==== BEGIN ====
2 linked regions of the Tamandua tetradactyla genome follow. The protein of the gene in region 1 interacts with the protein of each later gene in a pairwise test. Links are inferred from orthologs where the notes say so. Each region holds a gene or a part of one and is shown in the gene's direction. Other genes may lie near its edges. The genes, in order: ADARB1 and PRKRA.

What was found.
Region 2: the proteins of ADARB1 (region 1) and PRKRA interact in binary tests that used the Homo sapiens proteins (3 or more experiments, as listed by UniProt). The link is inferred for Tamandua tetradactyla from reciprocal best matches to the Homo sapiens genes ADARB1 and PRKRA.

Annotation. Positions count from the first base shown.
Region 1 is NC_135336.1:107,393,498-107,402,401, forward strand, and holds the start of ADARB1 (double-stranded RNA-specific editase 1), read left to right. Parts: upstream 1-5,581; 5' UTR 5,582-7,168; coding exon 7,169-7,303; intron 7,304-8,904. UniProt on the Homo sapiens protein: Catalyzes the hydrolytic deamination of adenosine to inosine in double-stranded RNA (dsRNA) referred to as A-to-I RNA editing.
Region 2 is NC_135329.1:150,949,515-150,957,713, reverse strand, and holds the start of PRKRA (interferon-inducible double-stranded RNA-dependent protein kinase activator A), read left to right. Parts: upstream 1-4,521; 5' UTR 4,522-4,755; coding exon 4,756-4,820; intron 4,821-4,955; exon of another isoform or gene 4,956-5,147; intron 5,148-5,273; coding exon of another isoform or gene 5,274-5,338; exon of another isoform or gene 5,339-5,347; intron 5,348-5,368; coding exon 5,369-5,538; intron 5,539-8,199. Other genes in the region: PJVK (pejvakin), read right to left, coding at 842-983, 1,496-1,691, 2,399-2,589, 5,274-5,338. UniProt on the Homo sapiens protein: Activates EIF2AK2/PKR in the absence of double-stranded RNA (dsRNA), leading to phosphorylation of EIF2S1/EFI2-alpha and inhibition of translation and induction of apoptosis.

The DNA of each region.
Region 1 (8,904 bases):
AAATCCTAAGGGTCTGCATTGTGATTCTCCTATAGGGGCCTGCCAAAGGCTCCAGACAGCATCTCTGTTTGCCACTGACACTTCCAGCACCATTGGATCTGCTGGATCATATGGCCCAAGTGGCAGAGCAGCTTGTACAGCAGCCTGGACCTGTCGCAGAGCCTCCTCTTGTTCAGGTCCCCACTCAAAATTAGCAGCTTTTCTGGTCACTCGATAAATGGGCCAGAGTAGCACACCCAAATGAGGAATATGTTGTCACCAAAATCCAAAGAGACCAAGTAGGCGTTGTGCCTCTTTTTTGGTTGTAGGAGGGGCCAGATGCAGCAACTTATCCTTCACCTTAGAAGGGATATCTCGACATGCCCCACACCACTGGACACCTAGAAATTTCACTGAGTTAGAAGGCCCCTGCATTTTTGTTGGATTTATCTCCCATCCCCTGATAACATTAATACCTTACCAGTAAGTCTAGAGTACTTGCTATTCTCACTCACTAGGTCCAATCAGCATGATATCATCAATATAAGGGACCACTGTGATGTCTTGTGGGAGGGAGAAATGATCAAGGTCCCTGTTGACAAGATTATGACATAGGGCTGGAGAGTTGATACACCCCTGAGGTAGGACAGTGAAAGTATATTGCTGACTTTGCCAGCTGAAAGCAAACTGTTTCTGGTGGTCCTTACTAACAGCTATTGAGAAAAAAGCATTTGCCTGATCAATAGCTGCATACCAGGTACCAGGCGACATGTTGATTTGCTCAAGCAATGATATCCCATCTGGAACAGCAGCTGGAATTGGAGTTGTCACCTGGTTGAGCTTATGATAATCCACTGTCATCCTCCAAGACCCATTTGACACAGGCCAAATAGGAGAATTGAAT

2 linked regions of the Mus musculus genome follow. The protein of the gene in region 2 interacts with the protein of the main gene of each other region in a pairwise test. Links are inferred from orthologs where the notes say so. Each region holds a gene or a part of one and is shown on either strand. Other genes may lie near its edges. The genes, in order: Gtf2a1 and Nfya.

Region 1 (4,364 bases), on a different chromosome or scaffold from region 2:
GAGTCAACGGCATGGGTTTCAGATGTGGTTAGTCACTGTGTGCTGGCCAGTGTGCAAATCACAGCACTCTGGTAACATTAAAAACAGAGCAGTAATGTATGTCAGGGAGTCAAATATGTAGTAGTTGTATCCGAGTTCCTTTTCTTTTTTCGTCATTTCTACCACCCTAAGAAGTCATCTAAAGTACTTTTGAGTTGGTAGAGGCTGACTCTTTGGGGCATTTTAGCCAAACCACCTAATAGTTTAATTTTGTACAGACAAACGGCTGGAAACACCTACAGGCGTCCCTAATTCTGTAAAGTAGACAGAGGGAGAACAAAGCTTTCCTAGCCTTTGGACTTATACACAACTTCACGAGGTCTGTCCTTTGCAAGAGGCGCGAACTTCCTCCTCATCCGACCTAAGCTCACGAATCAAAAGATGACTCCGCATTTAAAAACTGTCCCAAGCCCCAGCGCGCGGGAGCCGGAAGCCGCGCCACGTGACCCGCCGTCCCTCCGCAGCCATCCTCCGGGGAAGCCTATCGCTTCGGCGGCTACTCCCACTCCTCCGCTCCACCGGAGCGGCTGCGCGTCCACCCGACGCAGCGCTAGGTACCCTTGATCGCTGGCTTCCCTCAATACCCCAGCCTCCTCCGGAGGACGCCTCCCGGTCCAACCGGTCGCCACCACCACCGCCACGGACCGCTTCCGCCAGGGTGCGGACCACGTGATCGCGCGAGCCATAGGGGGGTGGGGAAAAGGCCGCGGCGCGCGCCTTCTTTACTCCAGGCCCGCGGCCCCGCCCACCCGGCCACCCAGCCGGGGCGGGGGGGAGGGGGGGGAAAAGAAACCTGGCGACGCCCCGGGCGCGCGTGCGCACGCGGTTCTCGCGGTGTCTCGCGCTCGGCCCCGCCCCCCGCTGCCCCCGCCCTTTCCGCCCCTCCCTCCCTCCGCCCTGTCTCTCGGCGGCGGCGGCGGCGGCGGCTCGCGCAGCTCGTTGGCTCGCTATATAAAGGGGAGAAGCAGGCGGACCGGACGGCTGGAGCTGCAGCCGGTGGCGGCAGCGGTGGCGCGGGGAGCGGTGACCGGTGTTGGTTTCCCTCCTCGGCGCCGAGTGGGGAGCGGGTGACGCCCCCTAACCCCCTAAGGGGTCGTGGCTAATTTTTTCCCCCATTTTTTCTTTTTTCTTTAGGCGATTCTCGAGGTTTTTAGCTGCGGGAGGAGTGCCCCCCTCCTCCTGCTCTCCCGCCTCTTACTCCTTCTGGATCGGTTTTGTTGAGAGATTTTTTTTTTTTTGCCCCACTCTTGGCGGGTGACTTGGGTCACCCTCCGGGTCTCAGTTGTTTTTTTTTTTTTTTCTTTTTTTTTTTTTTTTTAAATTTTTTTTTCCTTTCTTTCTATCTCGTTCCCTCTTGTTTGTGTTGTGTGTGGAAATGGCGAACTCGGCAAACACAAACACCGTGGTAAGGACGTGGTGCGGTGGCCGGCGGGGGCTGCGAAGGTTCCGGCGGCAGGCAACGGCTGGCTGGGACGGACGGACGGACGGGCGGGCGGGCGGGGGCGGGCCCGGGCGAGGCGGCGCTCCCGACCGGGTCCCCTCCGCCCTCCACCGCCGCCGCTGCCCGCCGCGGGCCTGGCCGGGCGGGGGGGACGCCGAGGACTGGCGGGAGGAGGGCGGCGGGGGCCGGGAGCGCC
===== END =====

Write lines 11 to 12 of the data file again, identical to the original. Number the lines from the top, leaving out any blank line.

Region 1 (4,364 bases), on a different chromosome or scaffold from region 2:
GAGTCAACGGCATGGGTTTCAGATGTGGTTAGTCACTGTGTGCTGGCCAGTGTGCAAATCACAGCACTCTGGTAACATTAAAAACAGAGCAGTAATGTATGTCAGGGAGTCAAATATGTAGTAGTTGTATCCGAGTTCCTTTTCTTTTTTCGTCATTTCTACCACCCTAAGAAGTCATCTAAAGTACTTTTGAGTTGGTAGAGGCTGACTCTTTGGGGCATTTTAGCCAAACCACCTAATAGTTTAATTTTGTACAGACAAACGGCTGGAAACACCTACAGGCGTCCCTAATTCTGTAAAGTAGACAGAGGGAGAACAAAGCTTTCCTAGCCTTTGGACTTATACACAACTTCACGAGGTCTGTCCTTTGCAAGAGGCGCGAACTTCCTCCTCATCCGACCTAAGCTCACGAATCAAAAGATGACTCCGCATTTAAAAACTGTCCCAAGCCCCAGCGCGCGGGAGCCGGAAGCCGCGCCACGTGACCCGCCGTCCCTCCGCAGCCATCCTCCGGGGAAGCCTATCGCTTCGGCGGCTACTCCCACTCCTCCGCTCCACCGGAGCGGCTGCGCGTCCACCCGACGCAGCGCTAGGTACCCTTGATCGCTGGCTTCCCTCAATACCCCAGCCTCCTCCGGAGGACGCCTCCCGGTCCAACCGGTCGCCACCACCACCGCCACGGACCGCTTCCGCCAGGGTGCGGACCACGTGATCGCGCGAGCCATAGGGGGGTGGGGAAAAGGCCGCGGCGCGCGCCTTCTTTACTCCAGGCCCGCGGCCCCGCCCACCCGGCCACCCAGCCGGGGCGGGGGGGAGGGGGGGGAAAAGAAACCTGGCGACGCCCCGGGCGCGCGTGCGCACGCGGTTCTCGCGGTGTCTCGCGCTCGGCCCCGCCCCCCGCTGCCCCCGCCCTTTCCGCCCCTCCCTCCCTCCGCCCTGTCTCTCGGCGGCGGCGGCGGCGGCGGCTCGCGCAGCTCGTTGGCTCGCTATATAAAGGGGAGAAGCAGGCGGACCGGACGGCTGGAGCTGCAGCCGGTGGCGGCAGCGGTGGCGCGGGGAGCGGTGACCGGTGTTGGTTTCCCTCCTCGGCGCCGAGTGGGGAGCGGGTGACGCCCCCTAACCCCCTAAGGGGTCGTGGCTAATTTTTTCCCCCATTTTTTCTTTTTTCTTTAGGCGATTCTCGAGGTTTTTAGCTGCGGGAGGAGTGCCCCCCTCCTCCTGCTCTCCCGCCTCTTACTCCTTCTGGATCGGTTTTGTTGAGAGATTTTTTTTTTTTTGCCCCACTCTTGGCGGGTGACTTGGGTCACCCTCCGGGTCTCAGTTGTTTTTTTTTTTTTTTCTTTTTTTTTTTTTTTTTAAATTTTTTTTTCCTTTCTTTCTATCTCGTTCCCTCTTGTTTGTGTTGTGTGTGGAAATGGCGAACTCGGCAAACACAAACACCGTGGTAAGGACGTGGTGCGGTGGCCGGCGGGGGCTGCGAAGGTTCCGGCGGCAGGCAACGGCTGGCTGGGACGGACGGACGGACGGGCGGGCGGGCGGGGGCGGGCCCGGGCGAGGCGGCGCTCCCGACCGGGTCCCCTCCGCCCTCCACCGCCGCCGCTGCCCGCCGCGGGCCTGGCCGGGCGGGGGGGACGCCGAGGACTGGCGGGAGGAGGGCGGCGGGGGCCGGGAGCGCC